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29 Oct.

, 1999
Hi cousins!,

It's been a while since I communicated with many of you and I thought I'd take this opportunity to tell you
about a very interesting trip that Mary Lou and I made to France this month and the family history
connection. Those of you who have no deep interest in genealogy will find much, much more than you want
to know in the following pages, so bail out now and consider this as just an early holiday greeting from Mary
Lou and I.

First, let me give some background information. As Armand Dumestre told us in his 1940 history "The
Family of Alexis Dumestre" our common ancestor, Alexis Dumestre of Mazerolles, Hautes Pyrenees, France,
immigrated to New Orleans in 1852 at the age of 16. He worked at many jobs, was an entrepreneur, became
rather prosperous and, at age 48, made a trip back to his native region accompanied by three friends from
New Orleans, Messrs. Lacaze, Maylie and Tujague (all restaurateurs). He died while there and was buried in
the Mazerolles village churchyard.

As many of you probably know I have been in mail and, more recently, e-mail contact with a Jean Jacques
Dumestre of Boulin, Hautes Pyrenees, France. In the fall of 1997 I initiated a letter to a Jean Baptiste
Dumestre of Dours, H.P., France, whose name I found in the French online phone book. I selected him from
the half-dozen Dumestres in the H.P. due to the common occurrence of the Jean Baptiste name in our family.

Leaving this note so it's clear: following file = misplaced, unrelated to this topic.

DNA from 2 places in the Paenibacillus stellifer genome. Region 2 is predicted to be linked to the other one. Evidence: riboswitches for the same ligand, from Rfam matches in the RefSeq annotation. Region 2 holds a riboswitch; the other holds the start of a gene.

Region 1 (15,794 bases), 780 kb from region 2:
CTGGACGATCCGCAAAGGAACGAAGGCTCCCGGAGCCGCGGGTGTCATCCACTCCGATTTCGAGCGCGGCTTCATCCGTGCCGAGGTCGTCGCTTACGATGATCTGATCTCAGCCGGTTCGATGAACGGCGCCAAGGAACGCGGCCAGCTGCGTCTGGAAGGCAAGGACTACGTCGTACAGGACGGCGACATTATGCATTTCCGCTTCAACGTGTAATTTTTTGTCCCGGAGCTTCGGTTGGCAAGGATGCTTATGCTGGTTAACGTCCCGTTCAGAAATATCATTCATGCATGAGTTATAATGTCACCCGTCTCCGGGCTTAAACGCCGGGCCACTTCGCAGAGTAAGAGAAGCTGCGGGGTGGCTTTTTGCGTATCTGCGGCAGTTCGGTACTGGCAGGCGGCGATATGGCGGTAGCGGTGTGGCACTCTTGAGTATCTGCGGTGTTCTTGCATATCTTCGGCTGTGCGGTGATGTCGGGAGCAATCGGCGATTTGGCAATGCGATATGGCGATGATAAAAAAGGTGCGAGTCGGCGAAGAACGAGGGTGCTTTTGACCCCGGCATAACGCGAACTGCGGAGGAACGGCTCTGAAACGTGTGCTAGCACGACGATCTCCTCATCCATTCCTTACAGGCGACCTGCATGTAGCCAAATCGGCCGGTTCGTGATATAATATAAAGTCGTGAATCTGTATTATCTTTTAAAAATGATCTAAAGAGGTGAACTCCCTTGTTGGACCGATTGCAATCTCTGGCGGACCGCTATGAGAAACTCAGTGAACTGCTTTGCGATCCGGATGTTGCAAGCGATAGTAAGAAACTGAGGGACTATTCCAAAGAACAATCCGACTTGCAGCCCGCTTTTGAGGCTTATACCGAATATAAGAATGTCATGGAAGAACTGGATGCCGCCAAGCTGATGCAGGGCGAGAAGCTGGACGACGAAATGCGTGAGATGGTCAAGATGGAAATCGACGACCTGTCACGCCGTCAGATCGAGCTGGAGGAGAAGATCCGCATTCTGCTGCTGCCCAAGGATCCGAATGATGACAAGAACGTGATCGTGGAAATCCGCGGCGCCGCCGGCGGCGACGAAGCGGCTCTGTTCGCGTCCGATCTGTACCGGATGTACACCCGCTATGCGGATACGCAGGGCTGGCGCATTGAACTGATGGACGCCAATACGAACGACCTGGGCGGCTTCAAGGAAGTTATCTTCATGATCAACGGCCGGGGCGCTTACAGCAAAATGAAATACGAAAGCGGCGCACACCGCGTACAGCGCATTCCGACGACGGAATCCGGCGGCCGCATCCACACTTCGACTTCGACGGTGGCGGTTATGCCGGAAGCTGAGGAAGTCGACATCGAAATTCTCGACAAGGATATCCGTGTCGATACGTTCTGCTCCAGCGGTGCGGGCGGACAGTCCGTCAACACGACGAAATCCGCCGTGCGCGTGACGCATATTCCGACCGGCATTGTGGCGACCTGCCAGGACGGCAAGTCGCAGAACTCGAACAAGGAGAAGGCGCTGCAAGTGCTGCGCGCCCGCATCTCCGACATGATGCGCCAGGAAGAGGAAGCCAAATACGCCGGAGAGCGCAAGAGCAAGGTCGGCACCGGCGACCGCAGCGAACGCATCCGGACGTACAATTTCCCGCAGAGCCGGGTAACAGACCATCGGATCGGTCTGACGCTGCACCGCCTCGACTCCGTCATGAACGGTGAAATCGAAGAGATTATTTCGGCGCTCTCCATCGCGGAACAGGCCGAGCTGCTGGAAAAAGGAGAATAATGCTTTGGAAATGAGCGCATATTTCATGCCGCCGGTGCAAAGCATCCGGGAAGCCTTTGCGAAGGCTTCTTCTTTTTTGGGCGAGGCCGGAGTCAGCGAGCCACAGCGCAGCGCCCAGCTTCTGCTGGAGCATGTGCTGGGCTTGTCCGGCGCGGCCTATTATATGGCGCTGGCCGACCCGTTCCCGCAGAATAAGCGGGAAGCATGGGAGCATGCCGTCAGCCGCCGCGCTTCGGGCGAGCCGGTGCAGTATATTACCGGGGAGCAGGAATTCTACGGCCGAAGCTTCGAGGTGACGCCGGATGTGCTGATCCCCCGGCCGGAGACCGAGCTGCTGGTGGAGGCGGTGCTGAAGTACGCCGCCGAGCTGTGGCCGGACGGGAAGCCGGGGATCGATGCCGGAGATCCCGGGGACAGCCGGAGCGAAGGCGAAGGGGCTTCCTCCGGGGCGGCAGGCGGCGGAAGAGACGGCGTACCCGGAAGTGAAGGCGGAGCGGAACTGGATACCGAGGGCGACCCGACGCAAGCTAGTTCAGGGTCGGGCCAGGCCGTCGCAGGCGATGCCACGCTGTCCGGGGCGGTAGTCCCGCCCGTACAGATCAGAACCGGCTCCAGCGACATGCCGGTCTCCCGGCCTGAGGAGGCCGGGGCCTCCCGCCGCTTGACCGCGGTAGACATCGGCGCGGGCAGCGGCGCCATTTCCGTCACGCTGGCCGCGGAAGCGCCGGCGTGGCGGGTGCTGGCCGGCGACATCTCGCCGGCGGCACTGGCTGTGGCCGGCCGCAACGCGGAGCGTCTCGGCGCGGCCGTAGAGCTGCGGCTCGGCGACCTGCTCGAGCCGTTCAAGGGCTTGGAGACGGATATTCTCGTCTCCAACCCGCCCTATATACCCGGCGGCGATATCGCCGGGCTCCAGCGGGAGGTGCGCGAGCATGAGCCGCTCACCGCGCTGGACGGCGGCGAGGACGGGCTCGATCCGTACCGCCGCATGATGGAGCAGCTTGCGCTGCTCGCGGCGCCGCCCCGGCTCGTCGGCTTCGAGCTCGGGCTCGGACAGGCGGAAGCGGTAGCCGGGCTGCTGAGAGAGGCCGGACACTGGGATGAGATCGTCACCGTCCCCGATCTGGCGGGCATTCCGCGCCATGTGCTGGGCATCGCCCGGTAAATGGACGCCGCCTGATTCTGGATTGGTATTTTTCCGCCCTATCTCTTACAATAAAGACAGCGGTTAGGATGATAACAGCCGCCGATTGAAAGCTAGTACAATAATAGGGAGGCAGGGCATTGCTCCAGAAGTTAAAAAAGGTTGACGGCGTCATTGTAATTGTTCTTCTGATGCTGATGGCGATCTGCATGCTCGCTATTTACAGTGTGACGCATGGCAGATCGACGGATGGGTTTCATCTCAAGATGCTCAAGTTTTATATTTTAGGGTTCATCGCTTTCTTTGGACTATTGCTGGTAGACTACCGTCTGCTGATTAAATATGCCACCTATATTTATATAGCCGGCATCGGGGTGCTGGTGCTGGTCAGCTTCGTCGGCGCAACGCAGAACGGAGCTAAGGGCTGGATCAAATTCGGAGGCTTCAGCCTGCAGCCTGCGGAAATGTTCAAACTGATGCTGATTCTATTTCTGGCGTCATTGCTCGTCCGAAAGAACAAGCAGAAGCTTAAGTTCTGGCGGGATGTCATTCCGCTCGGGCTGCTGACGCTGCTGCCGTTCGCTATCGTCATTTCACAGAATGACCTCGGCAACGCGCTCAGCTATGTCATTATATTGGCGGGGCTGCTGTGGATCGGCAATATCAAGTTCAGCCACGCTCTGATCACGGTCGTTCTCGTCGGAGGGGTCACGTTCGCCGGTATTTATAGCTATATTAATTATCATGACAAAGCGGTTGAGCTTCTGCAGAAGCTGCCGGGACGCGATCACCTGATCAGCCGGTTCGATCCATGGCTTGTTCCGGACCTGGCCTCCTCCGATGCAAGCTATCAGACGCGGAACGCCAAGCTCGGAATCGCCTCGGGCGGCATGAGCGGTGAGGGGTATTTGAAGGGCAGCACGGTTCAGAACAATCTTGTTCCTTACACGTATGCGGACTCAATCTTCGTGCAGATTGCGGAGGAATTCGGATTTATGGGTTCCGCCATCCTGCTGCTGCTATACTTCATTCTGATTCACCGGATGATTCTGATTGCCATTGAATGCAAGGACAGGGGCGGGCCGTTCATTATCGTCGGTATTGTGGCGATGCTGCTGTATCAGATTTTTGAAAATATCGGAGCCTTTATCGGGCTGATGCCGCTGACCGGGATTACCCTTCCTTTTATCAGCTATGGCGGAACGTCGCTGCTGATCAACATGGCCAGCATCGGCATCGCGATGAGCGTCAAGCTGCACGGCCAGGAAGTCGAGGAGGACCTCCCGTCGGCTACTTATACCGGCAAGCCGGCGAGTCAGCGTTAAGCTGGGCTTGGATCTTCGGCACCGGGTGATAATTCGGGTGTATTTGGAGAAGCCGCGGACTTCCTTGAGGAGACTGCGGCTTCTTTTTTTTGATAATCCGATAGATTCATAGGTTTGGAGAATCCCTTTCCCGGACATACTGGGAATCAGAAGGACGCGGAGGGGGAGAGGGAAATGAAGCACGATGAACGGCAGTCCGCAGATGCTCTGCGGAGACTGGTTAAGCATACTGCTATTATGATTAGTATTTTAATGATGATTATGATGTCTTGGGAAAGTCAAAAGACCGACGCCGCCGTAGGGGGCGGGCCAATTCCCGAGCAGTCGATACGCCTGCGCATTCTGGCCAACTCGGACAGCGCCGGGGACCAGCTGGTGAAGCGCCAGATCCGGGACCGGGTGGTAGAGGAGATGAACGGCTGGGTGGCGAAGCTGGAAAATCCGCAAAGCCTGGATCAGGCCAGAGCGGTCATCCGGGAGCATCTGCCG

Jean Baptiste passed my letter of introduction to his son, Jean Jacques, who, acting on information in my
letter, drove to Mazerolles, photographed the village church and Alexis' tombstone and sent me other
information about Alexis and his family. Jean Jacques' wife Francoise also joined in the e-mail exchanges.
We have not yet determined if Jean Jacques and I are related but we have grown to think of each other as
dear cousins. All of this written communication was done via translation software since we could not speak
each other's language. He sent us a post card folder containing such beautiful pictures of the Hautes Pyrenees
area that, coupled with our interest in family history, induced us to plan our vacation in France. The H.P. is
a department of France adjacent to the Spanish border in the central Pyrenees Mountains. It is he size of a
U.S. county or parish. All of the above mentioned towns are within an area 20 miles in diameter.

Another connection we had to the area was through a wonderful French lady named Jeannette Legendre (no
relation to Kathryn as far as I know). Blanche Mouledoux Comiskey of New Orleans (a cousin descended
from Alexis' daughter, Blanche Ernestine Dumestre, and Edmond Pierre Mouledoux) had met Jeannette (who
lives in Tarbes, the H.P. county seat) a year of so back in New Orleans and had asked for some information
on the Mouledoux family who also comes from Mazerolles and Lubret-St-Luc. Jeannette had looked up and
met several of the Mouledous family members there and gave their names and addresses to Blanche. Blanche
passed them on to me and I passed them on to Jean Jacques. Jean Jacques and his wife Francoise proceeded
to call on and meet several of the Mouledous clan. (Note that there is a difference in spelling of the
Mouledoux/Mouledous name on the two sides of the Atlantic.) I then started exchanging letters and e-mail